Will Nicola Sturgeon’s resignation lead to the downfall of the SNP or provide the party with a new lease of life?
By Sam Boyle, Junior Consultant
Yesterday, after eight years as Scotland’s First Minister and SNP party leader, Nicola Sturgeon resigned. Having spent the best part of a decade as the face of the SNP and of Scottish independence, this decision may come as a surprise to many, given Sturgeon’s comments just three weeks ago that she had plenty in the tank to see her through to her dream of an independent Scotland.
Sturgeon’s communication and reluctant campaigning skills have been admired and respected by those on both sides of the independence debate, particularly when compared to Prime Minister Boris Johnson during the COVID-19 pandemic. She was also intrinsic to the SNP’s victory during the 2019 General Election, which saw them get 45% of the vote and 48 seats in Westminster.
However, Sturgeon’s announcement that the SNP would run on a ‘de facto referendum’ manifesto during the next General Election; the recent Gender Recognition Reform Bill which was passed in the Scottish Parliament; the current state of the NHS, the standard within the education system and the high level of drug deaths have dominated the headlines and debate both in Holyrood and Westminster. These recent developments, coupled with nearly a decade in power, have no doubt influenced Sturgeon’s decision to resign – perhaps before she was pushed into such a decision by her party.
There are no obvious candidates to take over, however Kate Forbes, current Cabinet Secretary for Finance and the Economy of Scotland has been tipped as the bookie’s favourite. Forbes has been earmarked as a possible successor since her election to the Scottish Parliament in 2016, however until recently has shown little interest in leading her country and party. That being said, as she prepares to return from maternity leave, sources close to her have said she is “refreshed and ready for the challenges ahead.” Also likely to put themselves forward is Deputy First Minister John Swinney, who has also been covering Forbes’ maternity leave. Swinney has the most experience in government, after Sturgeon, and has briefly served as leader in the early 2000s.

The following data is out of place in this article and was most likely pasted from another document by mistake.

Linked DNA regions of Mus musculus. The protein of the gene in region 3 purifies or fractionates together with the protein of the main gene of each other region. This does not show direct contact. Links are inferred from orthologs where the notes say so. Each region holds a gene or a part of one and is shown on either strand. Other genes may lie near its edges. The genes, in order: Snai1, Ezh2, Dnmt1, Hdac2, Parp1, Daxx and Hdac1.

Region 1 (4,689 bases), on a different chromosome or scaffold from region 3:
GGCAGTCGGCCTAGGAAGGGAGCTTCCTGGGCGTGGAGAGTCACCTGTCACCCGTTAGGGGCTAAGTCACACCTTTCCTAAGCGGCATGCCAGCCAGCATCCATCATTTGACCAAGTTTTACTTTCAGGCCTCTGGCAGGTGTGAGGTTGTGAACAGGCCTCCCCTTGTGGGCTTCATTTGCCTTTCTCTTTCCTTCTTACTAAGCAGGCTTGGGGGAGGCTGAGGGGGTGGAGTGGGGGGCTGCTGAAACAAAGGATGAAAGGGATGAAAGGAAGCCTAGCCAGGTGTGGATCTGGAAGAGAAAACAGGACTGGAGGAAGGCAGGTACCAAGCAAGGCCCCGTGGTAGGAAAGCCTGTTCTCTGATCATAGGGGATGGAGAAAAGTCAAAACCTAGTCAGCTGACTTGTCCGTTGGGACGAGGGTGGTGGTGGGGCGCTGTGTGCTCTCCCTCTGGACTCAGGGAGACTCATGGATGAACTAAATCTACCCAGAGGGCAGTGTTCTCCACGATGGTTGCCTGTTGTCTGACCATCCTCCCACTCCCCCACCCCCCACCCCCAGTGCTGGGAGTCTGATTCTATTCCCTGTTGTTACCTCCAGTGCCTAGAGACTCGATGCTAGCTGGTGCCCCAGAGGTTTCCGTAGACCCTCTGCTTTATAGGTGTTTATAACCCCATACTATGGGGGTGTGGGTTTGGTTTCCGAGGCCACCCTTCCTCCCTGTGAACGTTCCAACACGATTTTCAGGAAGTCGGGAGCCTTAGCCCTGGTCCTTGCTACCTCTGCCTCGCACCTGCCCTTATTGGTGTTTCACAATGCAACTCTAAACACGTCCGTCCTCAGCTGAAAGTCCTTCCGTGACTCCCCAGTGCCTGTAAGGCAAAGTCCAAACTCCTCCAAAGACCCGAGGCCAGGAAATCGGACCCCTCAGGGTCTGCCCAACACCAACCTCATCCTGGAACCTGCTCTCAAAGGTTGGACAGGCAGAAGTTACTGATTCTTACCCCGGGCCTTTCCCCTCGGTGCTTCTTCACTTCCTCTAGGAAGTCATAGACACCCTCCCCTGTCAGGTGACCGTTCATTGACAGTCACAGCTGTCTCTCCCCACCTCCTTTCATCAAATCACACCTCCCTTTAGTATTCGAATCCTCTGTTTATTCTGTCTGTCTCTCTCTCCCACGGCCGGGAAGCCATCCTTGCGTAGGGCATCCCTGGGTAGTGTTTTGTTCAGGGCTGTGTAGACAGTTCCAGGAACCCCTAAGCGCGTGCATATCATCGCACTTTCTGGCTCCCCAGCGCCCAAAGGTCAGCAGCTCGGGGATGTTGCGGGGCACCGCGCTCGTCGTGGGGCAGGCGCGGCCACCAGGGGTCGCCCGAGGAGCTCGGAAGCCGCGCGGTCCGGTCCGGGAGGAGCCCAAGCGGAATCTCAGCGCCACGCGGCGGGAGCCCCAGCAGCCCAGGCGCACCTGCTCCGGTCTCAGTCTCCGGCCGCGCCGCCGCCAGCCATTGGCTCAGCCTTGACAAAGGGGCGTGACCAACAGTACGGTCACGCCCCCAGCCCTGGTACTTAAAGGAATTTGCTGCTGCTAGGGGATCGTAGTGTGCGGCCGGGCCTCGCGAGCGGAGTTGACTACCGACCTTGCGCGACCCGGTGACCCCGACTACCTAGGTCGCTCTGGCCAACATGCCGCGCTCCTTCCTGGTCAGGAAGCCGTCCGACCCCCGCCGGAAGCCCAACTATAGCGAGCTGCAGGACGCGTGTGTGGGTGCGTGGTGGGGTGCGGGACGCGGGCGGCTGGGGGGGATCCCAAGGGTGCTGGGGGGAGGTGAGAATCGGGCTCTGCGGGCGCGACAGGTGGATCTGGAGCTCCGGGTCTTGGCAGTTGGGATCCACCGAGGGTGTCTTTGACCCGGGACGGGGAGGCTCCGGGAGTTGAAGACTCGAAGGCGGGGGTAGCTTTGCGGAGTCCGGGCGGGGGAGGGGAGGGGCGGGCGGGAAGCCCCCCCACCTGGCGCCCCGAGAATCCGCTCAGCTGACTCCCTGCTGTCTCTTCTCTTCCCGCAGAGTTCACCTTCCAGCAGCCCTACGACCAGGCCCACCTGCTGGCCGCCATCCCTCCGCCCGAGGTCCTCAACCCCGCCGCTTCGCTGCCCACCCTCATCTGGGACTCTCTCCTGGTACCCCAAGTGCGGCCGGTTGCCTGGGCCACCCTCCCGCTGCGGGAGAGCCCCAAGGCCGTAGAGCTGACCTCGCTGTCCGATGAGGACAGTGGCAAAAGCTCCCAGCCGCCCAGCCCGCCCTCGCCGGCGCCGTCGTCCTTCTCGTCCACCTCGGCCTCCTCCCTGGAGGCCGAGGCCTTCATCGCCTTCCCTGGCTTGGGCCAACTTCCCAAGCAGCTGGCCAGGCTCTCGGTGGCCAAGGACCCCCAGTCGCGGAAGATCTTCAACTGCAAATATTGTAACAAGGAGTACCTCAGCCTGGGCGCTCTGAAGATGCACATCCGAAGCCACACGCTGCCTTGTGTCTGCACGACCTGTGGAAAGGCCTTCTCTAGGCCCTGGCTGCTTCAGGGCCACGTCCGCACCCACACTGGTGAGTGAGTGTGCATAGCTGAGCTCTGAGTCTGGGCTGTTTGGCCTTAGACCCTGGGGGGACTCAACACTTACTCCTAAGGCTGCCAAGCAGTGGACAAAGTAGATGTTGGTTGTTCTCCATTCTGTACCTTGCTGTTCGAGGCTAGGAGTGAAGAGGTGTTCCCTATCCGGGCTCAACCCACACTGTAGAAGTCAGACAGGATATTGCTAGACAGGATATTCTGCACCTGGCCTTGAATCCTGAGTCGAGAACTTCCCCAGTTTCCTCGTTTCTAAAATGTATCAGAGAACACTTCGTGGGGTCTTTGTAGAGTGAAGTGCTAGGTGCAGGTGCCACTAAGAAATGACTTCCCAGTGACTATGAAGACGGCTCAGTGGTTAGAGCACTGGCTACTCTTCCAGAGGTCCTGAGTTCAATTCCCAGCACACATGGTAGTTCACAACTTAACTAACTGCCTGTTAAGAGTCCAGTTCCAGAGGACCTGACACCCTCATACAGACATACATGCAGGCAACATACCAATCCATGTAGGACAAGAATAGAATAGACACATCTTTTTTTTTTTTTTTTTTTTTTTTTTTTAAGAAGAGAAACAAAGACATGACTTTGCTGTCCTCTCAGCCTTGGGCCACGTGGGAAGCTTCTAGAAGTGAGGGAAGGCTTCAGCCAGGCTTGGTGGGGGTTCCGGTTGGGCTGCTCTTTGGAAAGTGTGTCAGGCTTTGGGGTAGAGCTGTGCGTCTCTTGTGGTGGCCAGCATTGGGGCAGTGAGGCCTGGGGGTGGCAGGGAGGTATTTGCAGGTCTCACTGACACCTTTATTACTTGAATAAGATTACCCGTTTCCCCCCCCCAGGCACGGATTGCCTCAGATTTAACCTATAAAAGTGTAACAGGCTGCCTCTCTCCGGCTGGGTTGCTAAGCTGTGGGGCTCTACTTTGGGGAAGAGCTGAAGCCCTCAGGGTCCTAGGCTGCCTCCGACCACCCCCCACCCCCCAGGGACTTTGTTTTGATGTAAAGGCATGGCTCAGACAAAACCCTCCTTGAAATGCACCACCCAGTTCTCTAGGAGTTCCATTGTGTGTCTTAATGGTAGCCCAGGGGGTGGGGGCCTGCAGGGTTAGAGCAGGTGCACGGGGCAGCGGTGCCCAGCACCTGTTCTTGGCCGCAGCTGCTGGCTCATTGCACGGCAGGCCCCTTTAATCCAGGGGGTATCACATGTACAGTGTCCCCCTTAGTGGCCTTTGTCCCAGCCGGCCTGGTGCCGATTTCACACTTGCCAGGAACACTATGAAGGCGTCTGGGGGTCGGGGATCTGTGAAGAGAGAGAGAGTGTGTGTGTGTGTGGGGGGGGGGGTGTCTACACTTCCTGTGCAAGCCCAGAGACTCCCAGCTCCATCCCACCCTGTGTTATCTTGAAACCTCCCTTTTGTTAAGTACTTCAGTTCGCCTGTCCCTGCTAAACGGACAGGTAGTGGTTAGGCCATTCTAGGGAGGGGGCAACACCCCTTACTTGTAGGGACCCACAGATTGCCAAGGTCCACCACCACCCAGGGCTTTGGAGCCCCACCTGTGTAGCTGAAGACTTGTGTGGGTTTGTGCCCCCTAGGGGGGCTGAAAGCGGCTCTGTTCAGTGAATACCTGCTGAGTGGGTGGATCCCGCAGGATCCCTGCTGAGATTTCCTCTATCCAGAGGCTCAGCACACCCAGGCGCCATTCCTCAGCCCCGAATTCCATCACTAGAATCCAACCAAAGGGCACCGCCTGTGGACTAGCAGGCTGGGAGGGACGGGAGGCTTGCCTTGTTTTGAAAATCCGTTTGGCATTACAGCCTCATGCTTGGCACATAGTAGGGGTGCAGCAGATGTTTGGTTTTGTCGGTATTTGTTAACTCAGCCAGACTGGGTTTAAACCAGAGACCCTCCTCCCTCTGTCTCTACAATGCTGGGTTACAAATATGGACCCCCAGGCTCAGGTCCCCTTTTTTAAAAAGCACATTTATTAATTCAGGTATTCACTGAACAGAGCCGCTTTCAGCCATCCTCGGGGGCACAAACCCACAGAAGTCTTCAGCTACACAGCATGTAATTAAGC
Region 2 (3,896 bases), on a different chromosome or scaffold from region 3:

Some may argue that Sturgeon’s resignation provides an exciting new start for the SNP. With no planned elections in Scotland for 2023, Sturgeon’s successor has the year to settle into the role and establish themselves as the country and party leader. However, it is also true that both the campaign for independence and the SNP’s position in Scotland could collapse without a strong leader at the helm.
Her resignation also provides an opportunity for the Labour party to regain some of their lost support north of the border. The Scottish Labour conference taking place in Edinburgh this weekend, at which Keir Starmer is due to make a speech, provides the perfect starting place. The Labour party currently only have one Scottish MP, having dominated politics in Scotland for the best part of 50 years both in local and national elections. The opportunity is there, it is up to the Labour party to embrace it and use it to their advantage.
Whether you are a unionist or pro Scottish independence, Nicola Sturgeon’s resignation changes the UK’s political landscape as a whole – if it changes the SNP’s position in Scotland remains to be seen.